SavourStratford

Hungry crowds descended on Stratford for the Savour Stratford Perth County Culinary Festival recently. Stratford has become a popular destination for food lovers, thanks to the world-renowned Stratford Chefs School, currently celebrating their 30th anniversary.

Savour Stratford visitors could participate in a range of activities including:

  • Visits with local farmers
  • Sampling goods from artisans across Ontario
  • Attend “tutored talks & tastings” on topics like fermentation, wild edibles, mead, preserving fish and the taste profile “bitter”
  • Children’s workshops such as making vegetable “noodles”, worm composting, watercolour painting with edibles like beets & blueberries and a petting zoo

The culinary ­curious could get more than their fill at the Grand Tasting, an event to celebrate the partnerships between the local producers in the agricultural community and local culinary talent.?Contenders presented a dish (or beverage) for a chance to win an award for best meat dish, vegetarian dish, dessert, beverage, beverage with alcohol as well as most creative and people’s choice. (see some of winners in the gallery below)

One of the highlights of the festival was the Toronto Star Culinary Stage which brought chefs from Newfoundland to the N.W.T. to B.C. for interactive demonstrations. The presenters would walk the audience through the creation of a dish (classic souffle, walleye lake fish with lentils, or presskof croquettes for example) and answer any questions. I sat down with five of the chefs and asked them what is unique about the region that they represent.

Chefs

Quebec’s Derek Dammann of Montreal’s Maison Publique

“Quebec, compared to anywhere in Europe ­ like France, Spain, Italy ­ it is just as regional in terms of cuisine. People don’t realize that. It is one of the only places in Canada where that can be said about the cuisine. (At Maison Publique) We do Canadian food. Not just because we use Canadian ingredients, Canada as a whole gets a bad stereotype. (People say) “Ooh Canada Eh, Poutine, back bacon, donuts.” but it is more than that.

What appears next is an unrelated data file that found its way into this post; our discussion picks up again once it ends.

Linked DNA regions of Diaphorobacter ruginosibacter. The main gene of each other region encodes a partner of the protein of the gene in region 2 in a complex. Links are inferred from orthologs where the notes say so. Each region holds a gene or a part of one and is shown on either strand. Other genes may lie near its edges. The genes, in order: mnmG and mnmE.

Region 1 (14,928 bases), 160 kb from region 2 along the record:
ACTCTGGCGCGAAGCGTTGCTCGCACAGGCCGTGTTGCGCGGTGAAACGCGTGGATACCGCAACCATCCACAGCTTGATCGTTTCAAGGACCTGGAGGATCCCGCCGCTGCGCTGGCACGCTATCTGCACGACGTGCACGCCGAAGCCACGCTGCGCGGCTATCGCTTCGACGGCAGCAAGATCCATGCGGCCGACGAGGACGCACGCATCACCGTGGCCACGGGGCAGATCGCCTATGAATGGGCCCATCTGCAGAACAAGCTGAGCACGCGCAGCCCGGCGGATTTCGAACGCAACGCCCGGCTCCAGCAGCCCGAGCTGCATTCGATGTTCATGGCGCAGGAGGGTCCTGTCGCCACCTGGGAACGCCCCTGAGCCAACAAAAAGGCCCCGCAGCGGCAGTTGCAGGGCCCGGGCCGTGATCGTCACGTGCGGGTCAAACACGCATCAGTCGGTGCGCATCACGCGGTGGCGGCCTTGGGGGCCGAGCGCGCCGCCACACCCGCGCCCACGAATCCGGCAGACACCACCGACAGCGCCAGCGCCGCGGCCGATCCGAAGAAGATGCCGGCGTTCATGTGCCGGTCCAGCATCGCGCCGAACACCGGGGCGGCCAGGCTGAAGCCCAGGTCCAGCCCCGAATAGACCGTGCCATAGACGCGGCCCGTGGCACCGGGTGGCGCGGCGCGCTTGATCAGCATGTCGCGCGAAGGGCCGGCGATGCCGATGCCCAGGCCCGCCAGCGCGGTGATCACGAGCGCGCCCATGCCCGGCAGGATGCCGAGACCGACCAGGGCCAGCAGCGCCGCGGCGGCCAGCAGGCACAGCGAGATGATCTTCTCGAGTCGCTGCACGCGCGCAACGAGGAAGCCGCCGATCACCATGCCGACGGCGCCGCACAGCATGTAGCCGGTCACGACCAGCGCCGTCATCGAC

(Montreal is) Extremely multicultural, everybody came this way. What is fortunate about where we are now is that we can draw from Portuguese, from Indian, from every kind of asian you can possibly imagine.. It is a melting pot of cultures and everything is up for grabs. What I think is the most unique is the way people dine. They are open for anything; excited to go out and eat… it is the style of life. People go out and they enjoy, they have fun ­ it is a lifestyle to go have a beautiful bottle of wine, have a conversation and enjoy themselves. It is part of the culture.”

Saskatchewan’s Dale MacKay, owner of Ayden Kitchen and Bar, Saskatoon and Canada’s first Top Chef

“I have always been known for fine dining, and doing more formal food. The last two years I have done a lot more casual food and going back to my roots. I?moved back to Saskatoon, and opened a new restaurant named after my son about nine months ago and it?is going really well. We set up shop in a beautiful heritage building and it is a large restaurant, about 110 seats.

Saskatchewan is amazing in terms of what we actually have in the province. I have been serving lentils whenever I can, different things -­ very Saskatchewan grown things. We have been talking a lot about chanterelles. The best in the world come from Saskatchewan.